The selections in the book “This Light in Oneself” present the core of Krishnamurti’s teaching on meditation, taken from discussions with small groups, as well as from public talks to large audiences. His main theme is the essential need to look inward, to know ourselves, in order really to understand our own—and the world’s—conflicts. We are the world, says Krishnamurti, and it is our individual chaos that creates social disorder. He offers timeless insights into the source of true freedom and wisdom.
Meditation is the emptying of the mind of the activity of the self. And you cannot empty the mind of the activity of the self by any practice, by any method, or by saying “Tell me what to do.” Therefore, if you are really interested in this, you have to find out for yourself your own activity of the self—the habits, the verbal statements, the gestures, the deceptions, the guilt that you cultivate and hold on to as though it were some precious thing instead of throwing it away, the punishments—all the activities of the self. And that demands awareness.
Now, what is being aware? Awareness implies an observation in which there is no choice whatsoever, just observing without interpretation, translation, distortion. And that will not take place as long as there is an observer who is trying to be aware. Can you be aware, attentive, so that in that attention there is only observation and not the observer?
Now listen to this. You have read that statement: awareness is a state of mind in which the observer with its choice is not. You hear that statement. You immediately want to put it into practice, into action. You say, “What am I to do? How am I to be aware without the observer?” You want an immediate activity—which means you have not really listened to that statement. You are more concerned with putting that statement into action than with listening to the statement.
It is like looking at a flower and smelling the flower. The flower is there, the beauty, the color, the loveliness of it. You look at it and pick it up and begin to tear it to pieces. And you do the same when you listen to the statement that in awareness, in attention, there is no observer, that if the observer is, then you have the problem of choice, conflict. You hear that statement and the immediate reaction of the mind is, “How am I to do it?” So you are more concerned with the action of what to do about that statement than with actually listening to it. If you listen to it completely, then you are breathing the perfume, the truth of it. And the perfume, the truth, acts, not the “me” that is struggling to act rightly. Have you got it?
So, to find out the beauty and the depth of meditation, you have to inquire into the activities of the self, which is put together by time. So you have to understand time.
Please listen to this. Listen, don’t do anything about it, just listen. Find out if it is false or true. Just observe. Listen with your heart, not with your beastly little mind.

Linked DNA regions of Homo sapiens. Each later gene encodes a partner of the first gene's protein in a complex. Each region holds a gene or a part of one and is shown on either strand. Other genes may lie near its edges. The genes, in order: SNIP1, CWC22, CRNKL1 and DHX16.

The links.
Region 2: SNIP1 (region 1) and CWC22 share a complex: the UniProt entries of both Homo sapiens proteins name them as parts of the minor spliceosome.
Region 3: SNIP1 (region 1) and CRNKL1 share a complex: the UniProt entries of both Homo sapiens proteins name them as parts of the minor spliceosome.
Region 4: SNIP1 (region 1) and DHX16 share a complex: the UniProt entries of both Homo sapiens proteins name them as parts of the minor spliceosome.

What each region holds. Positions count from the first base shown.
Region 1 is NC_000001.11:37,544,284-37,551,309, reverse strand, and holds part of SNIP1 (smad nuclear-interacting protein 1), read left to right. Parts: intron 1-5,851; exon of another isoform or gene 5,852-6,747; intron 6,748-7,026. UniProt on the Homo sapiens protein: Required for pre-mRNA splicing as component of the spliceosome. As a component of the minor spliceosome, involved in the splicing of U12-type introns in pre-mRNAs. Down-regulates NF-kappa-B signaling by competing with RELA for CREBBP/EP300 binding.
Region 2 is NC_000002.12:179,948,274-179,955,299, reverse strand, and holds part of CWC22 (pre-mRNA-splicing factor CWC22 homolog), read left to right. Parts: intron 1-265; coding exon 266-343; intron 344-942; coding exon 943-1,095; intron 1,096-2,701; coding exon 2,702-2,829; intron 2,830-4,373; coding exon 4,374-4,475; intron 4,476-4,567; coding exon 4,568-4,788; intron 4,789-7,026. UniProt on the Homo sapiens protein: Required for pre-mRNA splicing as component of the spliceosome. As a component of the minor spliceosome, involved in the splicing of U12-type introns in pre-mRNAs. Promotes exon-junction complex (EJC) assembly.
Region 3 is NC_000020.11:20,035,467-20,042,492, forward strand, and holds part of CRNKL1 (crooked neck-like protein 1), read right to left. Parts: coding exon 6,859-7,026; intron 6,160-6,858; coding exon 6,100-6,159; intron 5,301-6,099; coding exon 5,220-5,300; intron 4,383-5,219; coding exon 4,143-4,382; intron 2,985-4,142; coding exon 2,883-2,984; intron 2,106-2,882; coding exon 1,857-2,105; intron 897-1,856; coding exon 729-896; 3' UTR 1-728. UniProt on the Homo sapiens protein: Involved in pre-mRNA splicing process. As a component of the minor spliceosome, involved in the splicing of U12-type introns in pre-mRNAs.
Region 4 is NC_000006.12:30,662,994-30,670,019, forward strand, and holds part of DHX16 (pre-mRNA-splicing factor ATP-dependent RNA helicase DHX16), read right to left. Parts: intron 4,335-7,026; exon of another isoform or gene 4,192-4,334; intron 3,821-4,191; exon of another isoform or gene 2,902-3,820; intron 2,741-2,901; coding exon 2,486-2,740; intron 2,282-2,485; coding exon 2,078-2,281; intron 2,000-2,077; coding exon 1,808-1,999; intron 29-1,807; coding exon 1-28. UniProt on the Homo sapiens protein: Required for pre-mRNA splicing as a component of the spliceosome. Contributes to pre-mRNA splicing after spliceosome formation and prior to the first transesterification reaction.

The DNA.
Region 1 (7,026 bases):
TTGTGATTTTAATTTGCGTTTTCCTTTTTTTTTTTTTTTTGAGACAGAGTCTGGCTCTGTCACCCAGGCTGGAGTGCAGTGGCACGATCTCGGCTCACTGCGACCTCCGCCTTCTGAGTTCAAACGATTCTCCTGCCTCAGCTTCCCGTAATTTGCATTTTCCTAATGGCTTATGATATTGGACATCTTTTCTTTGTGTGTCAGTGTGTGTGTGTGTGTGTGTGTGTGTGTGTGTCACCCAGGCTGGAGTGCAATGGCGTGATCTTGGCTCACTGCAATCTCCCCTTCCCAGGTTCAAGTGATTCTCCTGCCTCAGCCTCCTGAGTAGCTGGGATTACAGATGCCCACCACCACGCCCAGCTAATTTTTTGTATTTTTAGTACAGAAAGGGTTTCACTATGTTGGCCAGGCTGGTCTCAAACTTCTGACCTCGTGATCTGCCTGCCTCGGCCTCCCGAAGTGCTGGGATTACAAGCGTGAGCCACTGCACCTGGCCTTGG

Time is movement, both physically and psychologically. Physically to move from here to there needs time. Psychologically, the movement of time is to change “what is” into “what should be.” So thought, which is time, can never be still because thought is movement, and this movement is part of the self. We are saying thought is the movement of time. Thought is the movement of time because it is the response of knowledge, experience, memory, which is time. So thought can never be still. Thought can never be new. Thought can never bring about freedom.
When one is aware of the movement of the self in all its activities—as ambition, seeking fulfilment, in relationship—out of that comes a mind that is completely still. Not thought is still—you understand the difference? Most people are trying to control their thoughts, hoping thereby to bring quietness to the mind. I have seen dozens of people who have practiced for years trying to control their thoughts, hoping to have a mind that is really quiet. But they don’t see that thought is a movement. You may divide that movement as the observer and the observed, or the thinker and the thought, or the controller and the controlled, but it is still movement. And thought can never be still: if it is still it dies, therefore it cannot afford to be still.
If you have gone deeply into all this, into yourself, then you will see that the mind becomes completely still—not enforced, not controlled, not hypnotized. And it must be still because it is only in that stillness that a totally new, unrecognizable thing can take place. If I force my mind to be still through various tricks and practices, shocks, then it is the stillness of a mind that has struggled with thought, controlled thought, suppressed thought. That is entirely different from a mind that has seen the activity of the self, seen the movement of thought as time. The very attention to all that movement brings about the quality of mind that is completely still, in which something totally new can take place.
J. Krishnamurti, This Light In Oneself, chapter: A Sacred Life, p. 73 – 75
- Observing from a Quiet Mind – Krishnamurti (newearthpulse.wordpress.com)
- Krishnamurti on Authority (notesfromdystopia.wordpress.com)
- No escape, no effort…no despair (ninepaths.com)
- 17 Krishnamurti Quotes That Will Turn Your World View Outside In (jhaines6.wordpress.com)